Well, mercy me!
I heart mercy.
Pope Francis established this Jubilee Year of Mercy—and I am thrilled. “Mercy” is one of my most favorite words, a borrowed word in English derived from the Old French word “merci,” which derives from the Medieval Latin word “merces,” meaning to pay, to recompense, or to hire.
I prefer mercy over justice all day long. Justice is like tough love. Ugh. No me gusta tough love. From what I’ve read, tough love has been the most practiced way to deal with alcoholics and addicts dating back to Nancy Reagan’s, “War on Drugs.”
Ostracize, abandon, “don’t enable!”, give up on, don’t help, let them help themselves, shun, shame, avoid, forced rehab, jail-time, unfriend, roll your eyes, look down on, judge, etc… tough love. The theory is then, and only then, the alcoholic/addict will start helping themselves. (hogwash)
Prior to THAT, I think we were mainly handled with PITY. Poor you. Sucks to be you. Glad it’s you, not me. I will pray for you. Go to AA and don’t tell me anything about it. I don’t wanna know.
And, prior to that, pre-AA, with EXASPERATION and hospitalization– psych hospitals. The odds of an alcoholic sobering up were so bad, that loved ones would lock us up– either in jails or psych wards. I have a good friend whose mother died in an insane asylum in Milledgeville, Georgia because she was an alcoholic and deemed “insane.” While it is insane to continue drinking despite all of the consequences we inflict on ourselves and others, the sanity returns once the alcohol or drug is removed. But these types of hospitals will turn us into crazy people. I’m terrified to ever go back to one.
Now, thankfully, the tides are changing so therapists and the recovery community are starting to deal with alcoholics and addicts with MERCY (and medicine). Not “ignorant/sunny skies mercy,” but REAL mercy. Mercy which can only be offered by a few in an alcoholic’s circle…those closest to her…in order for it to be received. That’s when the mercy has impact.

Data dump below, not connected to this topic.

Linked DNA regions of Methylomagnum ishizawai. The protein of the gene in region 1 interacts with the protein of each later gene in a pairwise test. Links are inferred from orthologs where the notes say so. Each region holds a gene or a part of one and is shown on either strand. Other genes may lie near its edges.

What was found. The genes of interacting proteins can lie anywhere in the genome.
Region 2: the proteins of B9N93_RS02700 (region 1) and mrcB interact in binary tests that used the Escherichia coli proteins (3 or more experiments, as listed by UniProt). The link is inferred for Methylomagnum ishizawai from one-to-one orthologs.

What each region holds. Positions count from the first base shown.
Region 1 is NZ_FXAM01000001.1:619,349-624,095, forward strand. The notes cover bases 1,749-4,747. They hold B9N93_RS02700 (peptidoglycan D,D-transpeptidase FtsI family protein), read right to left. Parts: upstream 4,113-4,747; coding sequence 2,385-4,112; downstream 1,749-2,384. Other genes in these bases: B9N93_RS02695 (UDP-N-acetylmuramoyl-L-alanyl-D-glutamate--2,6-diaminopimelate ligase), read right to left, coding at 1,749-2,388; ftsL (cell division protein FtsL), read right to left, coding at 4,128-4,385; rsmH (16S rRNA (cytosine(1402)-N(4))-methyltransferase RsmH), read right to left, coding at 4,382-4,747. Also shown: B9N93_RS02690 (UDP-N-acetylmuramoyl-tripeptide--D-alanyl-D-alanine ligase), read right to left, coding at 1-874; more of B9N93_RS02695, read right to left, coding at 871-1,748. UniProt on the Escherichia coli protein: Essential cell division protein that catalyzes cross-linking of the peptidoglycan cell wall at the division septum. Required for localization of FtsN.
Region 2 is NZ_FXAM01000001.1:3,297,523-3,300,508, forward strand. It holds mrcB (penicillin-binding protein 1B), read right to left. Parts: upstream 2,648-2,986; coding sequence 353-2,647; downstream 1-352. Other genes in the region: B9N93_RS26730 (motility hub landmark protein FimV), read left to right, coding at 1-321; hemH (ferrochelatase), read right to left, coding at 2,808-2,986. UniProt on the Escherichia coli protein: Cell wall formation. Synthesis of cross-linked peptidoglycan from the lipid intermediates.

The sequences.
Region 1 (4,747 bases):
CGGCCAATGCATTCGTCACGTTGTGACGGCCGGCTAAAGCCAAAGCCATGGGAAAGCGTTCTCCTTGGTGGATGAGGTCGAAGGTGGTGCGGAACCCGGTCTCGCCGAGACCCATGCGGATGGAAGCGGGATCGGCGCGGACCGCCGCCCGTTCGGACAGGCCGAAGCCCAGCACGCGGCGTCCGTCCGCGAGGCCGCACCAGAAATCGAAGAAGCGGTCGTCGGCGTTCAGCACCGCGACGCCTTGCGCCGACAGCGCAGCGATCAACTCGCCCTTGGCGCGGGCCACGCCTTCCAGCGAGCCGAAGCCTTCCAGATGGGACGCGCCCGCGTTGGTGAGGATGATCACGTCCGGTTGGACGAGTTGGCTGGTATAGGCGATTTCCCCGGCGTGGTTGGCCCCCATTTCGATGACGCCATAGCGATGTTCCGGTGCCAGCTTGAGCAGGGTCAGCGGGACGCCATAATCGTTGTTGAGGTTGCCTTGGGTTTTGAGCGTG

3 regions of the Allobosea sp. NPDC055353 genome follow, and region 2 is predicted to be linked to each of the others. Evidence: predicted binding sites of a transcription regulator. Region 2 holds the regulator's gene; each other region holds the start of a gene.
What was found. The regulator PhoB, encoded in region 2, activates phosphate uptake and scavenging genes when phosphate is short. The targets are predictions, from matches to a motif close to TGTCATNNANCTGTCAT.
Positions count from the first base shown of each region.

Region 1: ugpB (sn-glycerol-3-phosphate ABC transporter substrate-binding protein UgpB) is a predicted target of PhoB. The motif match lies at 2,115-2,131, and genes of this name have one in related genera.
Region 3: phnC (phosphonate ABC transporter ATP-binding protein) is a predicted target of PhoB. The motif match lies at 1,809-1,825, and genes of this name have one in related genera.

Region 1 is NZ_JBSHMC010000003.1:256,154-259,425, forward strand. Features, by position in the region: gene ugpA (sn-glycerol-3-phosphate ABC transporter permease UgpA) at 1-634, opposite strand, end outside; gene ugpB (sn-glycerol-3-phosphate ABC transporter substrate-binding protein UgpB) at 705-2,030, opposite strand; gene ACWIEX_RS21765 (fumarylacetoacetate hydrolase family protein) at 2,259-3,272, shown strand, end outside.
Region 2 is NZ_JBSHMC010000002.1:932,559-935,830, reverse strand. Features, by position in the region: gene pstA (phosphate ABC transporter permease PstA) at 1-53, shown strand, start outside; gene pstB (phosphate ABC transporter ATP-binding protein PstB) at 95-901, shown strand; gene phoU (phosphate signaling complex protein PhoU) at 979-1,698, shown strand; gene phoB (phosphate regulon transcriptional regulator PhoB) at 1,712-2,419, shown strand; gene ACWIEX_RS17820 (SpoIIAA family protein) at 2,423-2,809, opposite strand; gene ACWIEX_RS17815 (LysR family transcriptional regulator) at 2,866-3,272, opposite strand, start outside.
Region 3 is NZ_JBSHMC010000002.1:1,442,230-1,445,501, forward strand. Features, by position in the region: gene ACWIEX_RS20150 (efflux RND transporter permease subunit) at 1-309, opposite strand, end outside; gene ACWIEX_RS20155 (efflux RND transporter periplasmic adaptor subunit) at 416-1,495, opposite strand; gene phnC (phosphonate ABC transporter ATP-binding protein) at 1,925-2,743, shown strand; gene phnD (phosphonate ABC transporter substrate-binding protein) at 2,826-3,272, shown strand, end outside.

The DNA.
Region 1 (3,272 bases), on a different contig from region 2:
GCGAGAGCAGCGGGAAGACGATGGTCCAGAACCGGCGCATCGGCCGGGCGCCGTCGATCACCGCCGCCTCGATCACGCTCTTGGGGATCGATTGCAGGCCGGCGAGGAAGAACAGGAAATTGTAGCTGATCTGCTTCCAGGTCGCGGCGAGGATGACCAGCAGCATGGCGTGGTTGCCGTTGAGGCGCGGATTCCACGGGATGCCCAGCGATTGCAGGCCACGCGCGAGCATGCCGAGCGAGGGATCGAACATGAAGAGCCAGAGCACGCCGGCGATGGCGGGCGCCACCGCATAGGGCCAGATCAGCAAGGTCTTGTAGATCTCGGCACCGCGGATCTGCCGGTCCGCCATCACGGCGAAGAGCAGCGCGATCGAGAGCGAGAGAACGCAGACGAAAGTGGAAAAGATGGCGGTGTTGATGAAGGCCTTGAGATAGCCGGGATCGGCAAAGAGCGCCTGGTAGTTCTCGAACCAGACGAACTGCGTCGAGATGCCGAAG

Jesus said, “Blessed are the merciful, for they shall obtain mercy.” This means to obtain mercy, we must BE merciful. We receive mercy by giving mercy to others. And the more mercy we receive, the more mercy we give! It’s a beautiful circle.
The Urban Dictionary defines, “Well, mercy me,” as meaning: “Well, I’ll be damned, wow!” A surprised kind of thing. ha. Urban dictionary, my friends is tongue in cheek so don’t freak out. I’ll be damned is just part of our lexicon. But “mercy” is a surprising, humble sort of gift. “Wow. Thanks. I didn’t expect or deserve that. Thanks so much.” The kind of gift that changes hearts over time.
I felt mercy through my Mom. That’s probably why it’s easier for me to accept God’s mercy. Mercy is unconditional love, no matter what—the way we love our own children—the prodigal son is still welcomed back into the fold and thrown a party. (no alcohol served at this party, tho.)
Last month my sister gave me the book, Beautiful Mercy, by the organization Dynamic Catholic. The sub-title is, “Experiencing God’s Unconditional Love So We Can Share It With Others.” The book claims (and I tend to agree!) it is the “perfect companion for the Year of Mercy.”
I’ll add that IMHO I believe people who offer the most mercy are people who have a sense they have received a lot of mercy. People who are very grounded in humility, in who they truly are at the foot of the cross.
If I had been dealt with by JUSTICE then I’d be dead, in jail or in a mental institution. I’m not saying that to be funny. I’m saying that because I have DUIs and should be dead or harmed others on the road and been jailed…the crazy things I did while under the influence and the effect of alcohol on my brain should have landed me in a psych ward long-term. So, MERCY is awesome. Please keep it coming. And offer it lavishly to others. You just may need it yourself one day.